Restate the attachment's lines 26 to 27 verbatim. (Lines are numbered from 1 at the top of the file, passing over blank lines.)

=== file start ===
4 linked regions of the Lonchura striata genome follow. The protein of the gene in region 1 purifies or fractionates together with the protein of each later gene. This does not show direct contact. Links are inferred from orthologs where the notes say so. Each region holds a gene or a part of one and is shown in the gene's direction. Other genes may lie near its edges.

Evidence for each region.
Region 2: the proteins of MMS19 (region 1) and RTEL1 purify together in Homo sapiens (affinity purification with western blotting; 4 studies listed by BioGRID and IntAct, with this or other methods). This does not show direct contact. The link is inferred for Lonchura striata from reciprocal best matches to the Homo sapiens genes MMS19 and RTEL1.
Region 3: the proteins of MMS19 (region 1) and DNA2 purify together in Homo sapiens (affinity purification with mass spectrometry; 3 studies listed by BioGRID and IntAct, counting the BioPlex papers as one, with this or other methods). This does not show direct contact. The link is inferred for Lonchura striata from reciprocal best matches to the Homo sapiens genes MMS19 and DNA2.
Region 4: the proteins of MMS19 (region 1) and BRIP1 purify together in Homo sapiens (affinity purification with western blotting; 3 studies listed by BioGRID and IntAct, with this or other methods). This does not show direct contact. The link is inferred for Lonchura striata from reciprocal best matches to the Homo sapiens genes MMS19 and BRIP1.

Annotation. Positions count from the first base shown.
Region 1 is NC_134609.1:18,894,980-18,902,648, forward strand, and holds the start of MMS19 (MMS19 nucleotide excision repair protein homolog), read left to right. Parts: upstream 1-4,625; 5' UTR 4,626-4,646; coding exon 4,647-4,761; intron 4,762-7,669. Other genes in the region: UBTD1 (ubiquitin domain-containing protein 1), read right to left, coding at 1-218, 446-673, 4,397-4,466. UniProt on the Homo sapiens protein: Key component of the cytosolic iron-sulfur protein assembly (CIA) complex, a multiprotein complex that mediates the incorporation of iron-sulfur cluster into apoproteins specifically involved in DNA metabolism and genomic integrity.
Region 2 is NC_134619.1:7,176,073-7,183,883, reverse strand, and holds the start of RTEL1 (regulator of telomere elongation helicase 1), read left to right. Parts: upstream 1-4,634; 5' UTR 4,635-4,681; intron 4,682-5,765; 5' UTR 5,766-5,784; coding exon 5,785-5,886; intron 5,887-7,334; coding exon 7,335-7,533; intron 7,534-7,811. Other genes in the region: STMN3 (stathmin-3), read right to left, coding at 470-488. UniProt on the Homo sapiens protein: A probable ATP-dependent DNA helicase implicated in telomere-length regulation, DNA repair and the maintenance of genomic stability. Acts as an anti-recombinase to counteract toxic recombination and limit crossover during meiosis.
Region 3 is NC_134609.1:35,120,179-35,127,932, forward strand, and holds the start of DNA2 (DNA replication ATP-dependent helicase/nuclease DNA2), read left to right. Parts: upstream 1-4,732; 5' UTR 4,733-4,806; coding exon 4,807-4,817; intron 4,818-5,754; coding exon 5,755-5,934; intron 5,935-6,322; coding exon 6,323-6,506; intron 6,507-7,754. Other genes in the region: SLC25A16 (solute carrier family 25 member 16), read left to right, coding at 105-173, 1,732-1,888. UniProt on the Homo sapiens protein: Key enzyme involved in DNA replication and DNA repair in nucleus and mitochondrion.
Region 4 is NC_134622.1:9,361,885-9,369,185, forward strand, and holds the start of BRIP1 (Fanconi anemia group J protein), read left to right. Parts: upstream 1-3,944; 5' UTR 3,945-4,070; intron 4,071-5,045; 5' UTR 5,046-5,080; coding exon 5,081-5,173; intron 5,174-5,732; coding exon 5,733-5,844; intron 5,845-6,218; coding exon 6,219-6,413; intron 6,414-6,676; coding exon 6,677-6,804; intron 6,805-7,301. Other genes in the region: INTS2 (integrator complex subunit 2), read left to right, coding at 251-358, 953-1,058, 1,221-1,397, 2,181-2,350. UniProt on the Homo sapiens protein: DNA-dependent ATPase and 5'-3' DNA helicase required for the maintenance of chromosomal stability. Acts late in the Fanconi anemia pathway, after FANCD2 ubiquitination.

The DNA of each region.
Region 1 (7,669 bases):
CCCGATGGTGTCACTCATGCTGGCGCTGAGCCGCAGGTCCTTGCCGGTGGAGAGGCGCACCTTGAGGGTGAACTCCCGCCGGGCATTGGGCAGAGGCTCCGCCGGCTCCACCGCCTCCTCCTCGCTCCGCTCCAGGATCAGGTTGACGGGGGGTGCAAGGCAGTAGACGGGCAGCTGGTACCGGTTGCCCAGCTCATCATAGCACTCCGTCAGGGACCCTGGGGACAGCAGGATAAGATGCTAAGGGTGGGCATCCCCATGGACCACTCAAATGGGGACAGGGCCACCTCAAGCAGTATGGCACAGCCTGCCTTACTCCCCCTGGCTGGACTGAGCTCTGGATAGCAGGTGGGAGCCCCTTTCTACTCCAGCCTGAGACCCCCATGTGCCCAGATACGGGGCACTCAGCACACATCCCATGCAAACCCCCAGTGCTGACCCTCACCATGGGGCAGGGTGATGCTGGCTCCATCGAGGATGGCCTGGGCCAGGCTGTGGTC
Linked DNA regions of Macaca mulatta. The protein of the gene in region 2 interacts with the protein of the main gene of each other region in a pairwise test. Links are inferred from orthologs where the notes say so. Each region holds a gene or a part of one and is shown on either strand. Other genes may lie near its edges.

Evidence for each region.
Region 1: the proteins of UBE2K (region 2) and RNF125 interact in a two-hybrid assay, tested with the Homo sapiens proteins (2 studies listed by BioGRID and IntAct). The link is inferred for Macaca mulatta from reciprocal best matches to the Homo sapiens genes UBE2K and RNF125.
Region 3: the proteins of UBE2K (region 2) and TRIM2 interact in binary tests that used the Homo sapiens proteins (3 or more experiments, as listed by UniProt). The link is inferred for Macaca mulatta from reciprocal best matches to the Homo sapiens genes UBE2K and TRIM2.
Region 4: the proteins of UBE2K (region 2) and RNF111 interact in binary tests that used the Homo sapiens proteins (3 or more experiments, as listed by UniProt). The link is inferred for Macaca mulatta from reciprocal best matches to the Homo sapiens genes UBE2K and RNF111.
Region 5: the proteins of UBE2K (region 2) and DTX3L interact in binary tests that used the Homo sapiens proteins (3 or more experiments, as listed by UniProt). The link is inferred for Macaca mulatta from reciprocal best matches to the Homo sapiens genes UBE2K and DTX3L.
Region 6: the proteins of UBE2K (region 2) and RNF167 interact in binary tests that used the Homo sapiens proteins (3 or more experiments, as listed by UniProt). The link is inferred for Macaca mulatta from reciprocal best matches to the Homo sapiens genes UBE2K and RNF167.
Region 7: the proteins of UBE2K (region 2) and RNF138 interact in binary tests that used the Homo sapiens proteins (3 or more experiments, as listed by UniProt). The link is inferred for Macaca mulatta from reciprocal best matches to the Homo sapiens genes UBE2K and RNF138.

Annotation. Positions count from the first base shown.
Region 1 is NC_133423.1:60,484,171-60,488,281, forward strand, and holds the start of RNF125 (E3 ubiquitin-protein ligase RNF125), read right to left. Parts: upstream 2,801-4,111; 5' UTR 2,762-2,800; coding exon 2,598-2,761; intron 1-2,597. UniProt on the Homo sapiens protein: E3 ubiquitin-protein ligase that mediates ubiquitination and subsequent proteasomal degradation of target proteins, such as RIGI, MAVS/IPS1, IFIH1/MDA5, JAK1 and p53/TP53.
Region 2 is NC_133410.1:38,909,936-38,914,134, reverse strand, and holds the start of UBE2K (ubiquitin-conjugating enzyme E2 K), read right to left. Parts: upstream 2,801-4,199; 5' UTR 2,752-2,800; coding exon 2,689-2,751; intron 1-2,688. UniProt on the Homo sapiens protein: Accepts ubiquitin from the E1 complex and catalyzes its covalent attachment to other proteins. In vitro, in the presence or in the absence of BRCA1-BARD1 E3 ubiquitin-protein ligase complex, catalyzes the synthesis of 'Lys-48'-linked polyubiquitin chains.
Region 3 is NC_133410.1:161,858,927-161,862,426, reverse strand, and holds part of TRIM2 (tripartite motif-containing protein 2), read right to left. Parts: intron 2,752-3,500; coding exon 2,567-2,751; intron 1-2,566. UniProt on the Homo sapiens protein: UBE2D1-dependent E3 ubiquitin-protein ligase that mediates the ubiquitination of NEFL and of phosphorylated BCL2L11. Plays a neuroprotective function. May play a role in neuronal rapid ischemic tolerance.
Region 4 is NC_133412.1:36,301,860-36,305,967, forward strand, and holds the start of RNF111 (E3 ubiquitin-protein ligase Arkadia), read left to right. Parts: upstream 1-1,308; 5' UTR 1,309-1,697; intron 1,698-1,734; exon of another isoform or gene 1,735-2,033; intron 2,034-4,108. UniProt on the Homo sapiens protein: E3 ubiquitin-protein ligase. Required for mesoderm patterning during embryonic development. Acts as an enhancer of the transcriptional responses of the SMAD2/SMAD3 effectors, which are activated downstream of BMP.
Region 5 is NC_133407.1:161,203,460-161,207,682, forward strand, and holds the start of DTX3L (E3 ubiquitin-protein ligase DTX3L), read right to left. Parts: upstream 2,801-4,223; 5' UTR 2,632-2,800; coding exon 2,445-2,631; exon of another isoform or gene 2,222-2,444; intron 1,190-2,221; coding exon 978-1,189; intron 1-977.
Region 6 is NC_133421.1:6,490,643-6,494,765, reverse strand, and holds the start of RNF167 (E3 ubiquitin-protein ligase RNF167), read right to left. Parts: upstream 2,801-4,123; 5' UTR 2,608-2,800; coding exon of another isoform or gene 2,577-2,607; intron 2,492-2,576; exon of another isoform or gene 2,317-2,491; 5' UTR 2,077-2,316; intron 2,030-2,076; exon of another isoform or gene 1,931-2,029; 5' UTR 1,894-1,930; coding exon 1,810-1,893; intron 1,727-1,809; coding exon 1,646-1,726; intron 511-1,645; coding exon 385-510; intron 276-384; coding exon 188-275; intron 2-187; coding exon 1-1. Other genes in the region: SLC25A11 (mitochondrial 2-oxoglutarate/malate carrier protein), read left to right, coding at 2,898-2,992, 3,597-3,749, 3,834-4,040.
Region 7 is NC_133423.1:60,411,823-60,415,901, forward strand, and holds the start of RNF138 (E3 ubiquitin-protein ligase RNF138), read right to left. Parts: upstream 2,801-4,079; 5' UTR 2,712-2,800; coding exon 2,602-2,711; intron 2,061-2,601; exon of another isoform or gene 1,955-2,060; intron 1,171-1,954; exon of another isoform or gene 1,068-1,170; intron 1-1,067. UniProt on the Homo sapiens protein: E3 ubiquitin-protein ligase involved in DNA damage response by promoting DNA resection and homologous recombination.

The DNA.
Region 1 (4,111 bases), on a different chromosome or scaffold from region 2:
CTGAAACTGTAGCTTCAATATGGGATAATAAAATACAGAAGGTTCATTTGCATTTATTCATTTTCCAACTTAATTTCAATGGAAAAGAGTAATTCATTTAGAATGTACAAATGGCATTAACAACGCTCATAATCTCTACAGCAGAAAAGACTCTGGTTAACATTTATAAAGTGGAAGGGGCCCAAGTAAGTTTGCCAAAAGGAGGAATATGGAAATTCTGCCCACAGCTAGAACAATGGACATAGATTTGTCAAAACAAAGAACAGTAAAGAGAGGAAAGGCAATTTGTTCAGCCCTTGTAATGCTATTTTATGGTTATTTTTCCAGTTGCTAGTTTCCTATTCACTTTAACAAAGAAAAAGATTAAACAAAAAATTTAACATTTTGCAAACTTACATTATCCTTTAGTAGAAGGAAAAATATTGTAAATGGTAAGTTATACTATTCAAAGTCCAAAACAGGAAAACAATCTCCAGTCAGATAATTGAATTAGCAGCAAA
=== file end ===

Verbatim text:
Region 4 is NC_133412.1:36,301,860-36,305,967, forward strand, and holds the start of RNF111 (E3 ubiquitin-protein ligase Arkadia), read left to right. Parts: upstream 1-1,308; 5' UTR 1,309-1,697; intron 1,698-1,734; exon of another isoform or gene 1,735-2,033; intron 2,034-4,108. UniProt on the Homo sapiens protein: E3 ubiquitin-protein ligase. Required for mesoderm patterning during embryonic development. Acts as an enhancer of the transcriptional responses of the SMAD2/SMAD3 effectors, which are activated downstream of BMP.
Region 5 is NC_133407.1:161,203,460-161,207,682, forward strand, and holds the start of DTX3L (E3 ubiquitin-protein ligase DTX3L), read right to left. Parts: upstream 2,801-4,223; 5' UTR 2,632-2,800; coding exon 2,445-2,631; exon of another isoform or gene 2,222-2,444; intron 1,190-2,221; coding exon 978-1,189; intron 1-977.